The Roosevelts, who found that you could marry a cousin.

Can You Marry Your Cousin?

A favorite blog of ours, Dick Eastman’s Online Genealogy Newsletter, published a post asking the question, “Can You Marry Your Cousin?” In this thoughtful article, reprinted below, Mr. Eastman raises an excellent point: based solely on statistical probabilities, we may all in some way be related. Therefore, it’s not unlikely that your spouse may be related to you, even in a distant way.

Does this mean we should be asking more questions on a first date, to determine our shared lineage? Maybe, but I can’t imagine how awkward that conversation would be over getting-to-know-you drinks. Before you complicate your date, it may be helpful to first understand how you could be related to your date in the first place. The publication Kinship: It’s All Relative has been updated to help you untangle family relationships including same-sex marriage. This book helps answer both common and more specific questions. Do you know the degree of blood relationship between yourself and your first cousins? Between third cousins and second cousins once removed? Do you know anything at all about the removes? Do you understand the difference between a great-aunt and a grand-aunt? Or between a cousin-german and a cater cousin? And what about double first cousins? Continue reading…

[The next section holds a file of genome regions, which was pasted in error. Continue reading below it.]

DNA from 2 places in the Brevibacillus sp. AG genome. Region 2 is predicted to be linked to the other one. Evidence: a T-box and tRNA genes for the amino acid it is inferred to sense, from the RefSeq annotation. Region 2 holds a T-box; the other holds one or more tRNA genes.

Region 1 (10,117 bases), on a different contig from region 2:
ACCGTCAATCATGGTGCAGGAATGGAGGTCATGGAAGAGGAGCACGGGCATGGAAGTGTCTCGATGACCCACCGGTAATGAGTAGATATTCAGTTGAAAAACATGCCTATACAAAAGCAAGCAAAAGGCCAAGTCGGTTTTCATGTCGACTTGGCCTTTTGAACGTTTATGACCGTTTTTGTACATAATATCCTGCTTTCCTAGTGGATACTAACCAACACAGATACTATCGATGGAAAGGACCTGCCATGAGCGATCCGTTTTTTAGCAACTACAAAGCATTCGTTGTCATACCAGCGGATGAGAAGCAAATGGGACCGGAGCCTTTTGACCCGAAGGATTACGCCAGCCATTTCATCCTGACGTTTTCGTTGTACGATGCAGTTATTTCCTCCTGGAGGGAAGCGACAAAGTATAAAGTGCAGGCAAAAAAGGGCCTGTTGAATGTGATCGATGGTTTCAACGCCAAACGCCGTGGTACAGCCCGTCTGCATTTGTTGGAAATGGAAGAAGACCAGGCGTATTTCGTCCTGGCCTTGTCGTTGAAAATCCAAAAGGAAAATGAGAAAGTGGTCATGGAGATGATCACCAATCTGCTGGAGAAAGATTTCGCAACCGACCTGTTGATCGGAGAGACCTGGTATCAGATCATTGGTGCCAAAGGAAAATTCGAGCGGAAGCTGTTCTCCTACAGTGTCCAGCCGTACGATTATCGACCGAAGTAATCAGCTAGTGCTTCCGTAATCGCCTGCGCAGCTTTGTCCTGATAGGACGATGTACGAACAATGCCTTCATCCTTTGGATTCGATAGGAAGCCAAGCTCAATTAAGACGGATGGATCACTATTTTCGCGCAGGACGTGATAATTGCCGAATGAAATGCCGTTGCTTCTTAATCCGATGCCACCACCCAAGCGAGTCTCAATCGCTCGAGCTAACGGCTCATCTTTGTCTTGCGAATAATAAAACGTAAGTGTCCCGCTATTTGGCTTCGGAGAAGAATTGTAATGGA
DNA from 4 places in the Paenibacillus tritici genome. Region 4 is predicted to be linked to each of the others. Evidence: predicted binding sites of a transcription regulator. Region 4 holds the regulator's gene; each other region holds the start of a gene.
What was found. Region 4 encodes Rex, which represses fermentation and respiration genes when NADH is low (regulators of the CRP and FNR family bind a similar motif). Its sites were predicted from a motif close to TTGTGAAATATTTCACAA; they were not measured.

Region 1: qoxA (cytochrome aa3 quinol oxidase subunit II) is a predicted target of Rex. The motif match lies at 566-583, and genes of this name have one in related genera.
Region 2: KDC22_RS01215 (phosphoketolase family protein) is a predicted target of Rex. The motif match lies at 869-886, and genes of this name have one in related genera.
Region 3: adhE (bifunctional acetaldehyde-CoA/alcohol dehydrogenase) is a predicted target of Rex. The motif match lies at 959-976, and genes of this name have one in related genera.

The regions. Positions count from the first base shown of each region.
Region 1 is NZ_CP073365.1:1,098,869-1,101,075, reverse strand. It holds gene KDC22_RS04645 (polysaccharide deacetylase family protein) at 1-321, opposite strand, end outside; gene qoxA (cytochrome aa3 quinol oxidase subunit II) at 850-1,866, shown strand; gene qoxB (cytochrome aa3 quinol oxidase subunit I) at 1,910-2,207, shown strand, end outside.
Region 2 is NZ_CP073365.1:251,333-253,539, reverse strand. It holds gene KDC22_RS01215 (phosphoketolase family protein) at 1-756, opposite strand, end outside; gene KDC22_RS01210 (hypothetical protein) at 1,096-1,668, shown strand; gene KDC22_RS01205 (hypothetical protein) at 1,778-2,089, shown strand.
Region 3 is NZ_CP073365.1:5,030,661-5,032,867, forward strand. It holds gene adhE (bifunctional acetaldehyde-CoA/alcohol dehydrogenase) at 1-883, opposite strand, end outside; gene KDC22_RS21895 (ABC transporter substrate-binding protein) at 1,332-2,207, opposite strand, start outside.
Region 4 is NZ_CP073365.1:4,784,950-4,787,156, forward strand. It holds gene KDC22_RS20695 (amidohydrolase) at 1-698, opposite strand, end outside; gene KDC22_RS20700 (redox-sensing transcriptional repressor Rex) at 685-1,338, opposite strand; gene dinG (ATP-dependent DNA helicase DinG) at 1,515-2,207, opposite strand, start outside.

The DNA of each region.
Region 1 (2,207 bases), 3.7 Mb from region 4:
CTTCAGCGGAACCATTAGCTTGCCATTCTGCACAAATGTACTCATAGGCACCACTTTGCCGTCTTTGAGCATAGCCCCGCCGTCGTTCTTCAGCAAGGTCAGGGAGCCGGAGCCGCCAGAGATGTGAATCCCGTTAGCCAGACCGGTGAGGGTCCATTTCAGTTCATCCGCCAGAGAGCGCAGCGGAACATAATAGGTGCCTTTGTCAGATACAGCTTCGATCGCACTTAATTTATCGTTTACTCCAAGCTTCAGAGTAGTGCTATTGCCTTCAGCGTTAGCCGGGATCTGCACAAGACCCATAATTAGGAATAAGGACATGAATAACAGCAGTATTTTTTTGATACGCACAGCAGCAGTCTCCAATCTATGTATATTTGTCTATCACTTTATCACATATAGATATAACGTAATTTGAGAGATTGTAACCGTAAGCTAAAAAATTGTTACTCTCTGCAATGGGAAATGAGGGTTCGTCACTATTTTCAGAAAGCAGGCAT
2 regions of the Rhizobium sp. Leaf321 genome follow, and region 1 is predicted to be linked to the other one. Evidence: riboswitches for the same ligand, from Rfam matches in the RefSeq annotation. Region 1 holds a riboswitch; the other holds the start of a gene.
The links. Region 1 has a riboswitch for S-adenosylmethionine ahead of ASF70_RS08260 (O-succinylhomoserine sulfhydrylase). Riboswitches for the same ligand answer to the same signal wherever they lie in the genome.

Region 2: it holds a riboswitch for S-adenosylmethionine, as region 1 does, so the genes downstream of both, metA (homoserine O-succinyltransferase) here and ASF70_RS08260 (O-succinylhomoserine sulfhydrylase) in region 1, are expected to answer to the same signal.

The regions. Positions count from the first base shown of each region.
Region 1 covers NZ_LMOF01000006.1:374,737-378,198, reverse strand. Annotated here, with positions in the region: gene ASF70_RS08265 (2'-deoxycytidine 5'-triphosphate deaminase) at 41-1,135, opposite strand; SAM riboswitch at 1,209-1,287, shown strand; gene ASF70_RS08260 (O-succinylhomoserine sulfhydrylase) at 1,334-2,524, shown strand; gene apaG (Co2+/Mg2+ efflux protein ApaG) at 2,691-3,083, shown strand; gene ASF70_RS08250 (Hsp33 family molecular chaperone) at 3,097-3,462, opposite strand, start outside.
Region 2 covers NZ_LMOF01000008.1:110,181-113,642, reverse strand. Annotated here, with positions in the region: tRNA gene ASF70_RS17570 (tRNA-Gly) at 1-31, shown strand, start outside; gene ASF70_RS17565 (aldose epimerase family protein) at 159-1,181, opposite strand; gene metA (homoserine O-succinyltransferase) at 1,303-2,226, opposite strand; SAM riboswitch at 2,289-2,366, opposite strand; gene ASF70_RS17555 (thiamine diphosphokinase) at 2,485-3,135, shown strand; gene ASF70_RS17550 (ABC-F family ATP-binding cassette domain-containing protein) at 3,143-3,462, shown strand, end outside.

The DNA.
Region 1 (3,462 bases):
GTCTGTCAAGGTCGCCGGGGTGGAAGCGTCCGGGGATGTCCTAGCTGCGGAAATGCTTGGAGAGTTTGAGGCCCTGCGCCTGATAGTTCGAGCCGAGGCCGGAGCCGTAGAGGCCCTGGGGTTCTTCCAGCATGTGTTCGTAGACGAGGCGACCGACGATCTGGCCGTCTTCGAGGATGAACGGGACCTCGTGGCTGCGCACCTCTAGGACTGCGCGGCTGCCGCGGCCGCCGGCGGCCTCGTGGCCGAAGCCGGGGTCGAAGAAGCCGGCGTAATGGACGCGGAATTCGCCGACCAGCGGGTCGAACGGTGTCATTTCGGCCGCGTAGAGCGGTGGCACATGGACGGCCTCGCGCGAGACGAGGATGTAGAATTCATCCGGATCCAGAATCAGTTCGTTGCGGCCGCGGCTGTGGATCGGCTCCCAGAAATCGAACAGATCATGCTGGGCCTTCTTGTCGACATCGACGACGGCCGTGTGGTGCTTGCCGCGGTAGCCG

"Mayflower in Plymouth Harbor," by William Halsall, 1882 at Pilgrim Hall Museum, Plymouth, Massachusetts, USA

Resources for Mayflower Research

This article was originally posted by the late Carolyn Barkley. We’re bringing it back with minor edits in honor of the Thanksgiving season. As mentioned, the author’s own roots are tied to the Thanksgiving story, making her knowledge that much more relevant.

Thanksgiving is around the corner. In addition to the turkey and trimmings, the approaching holiday is inextricably linked to the voyage of the Mayflower and its landing at Plymouth on the coast of Massachusetts. My primary purpose is to share information about the wealth of resources available about the voyage and its passengers, but first, as a native of Massachusetts and a thirty-seven year resident of Virginia, I’m obliged to muse momentarily on the origins of the thanksgiving event.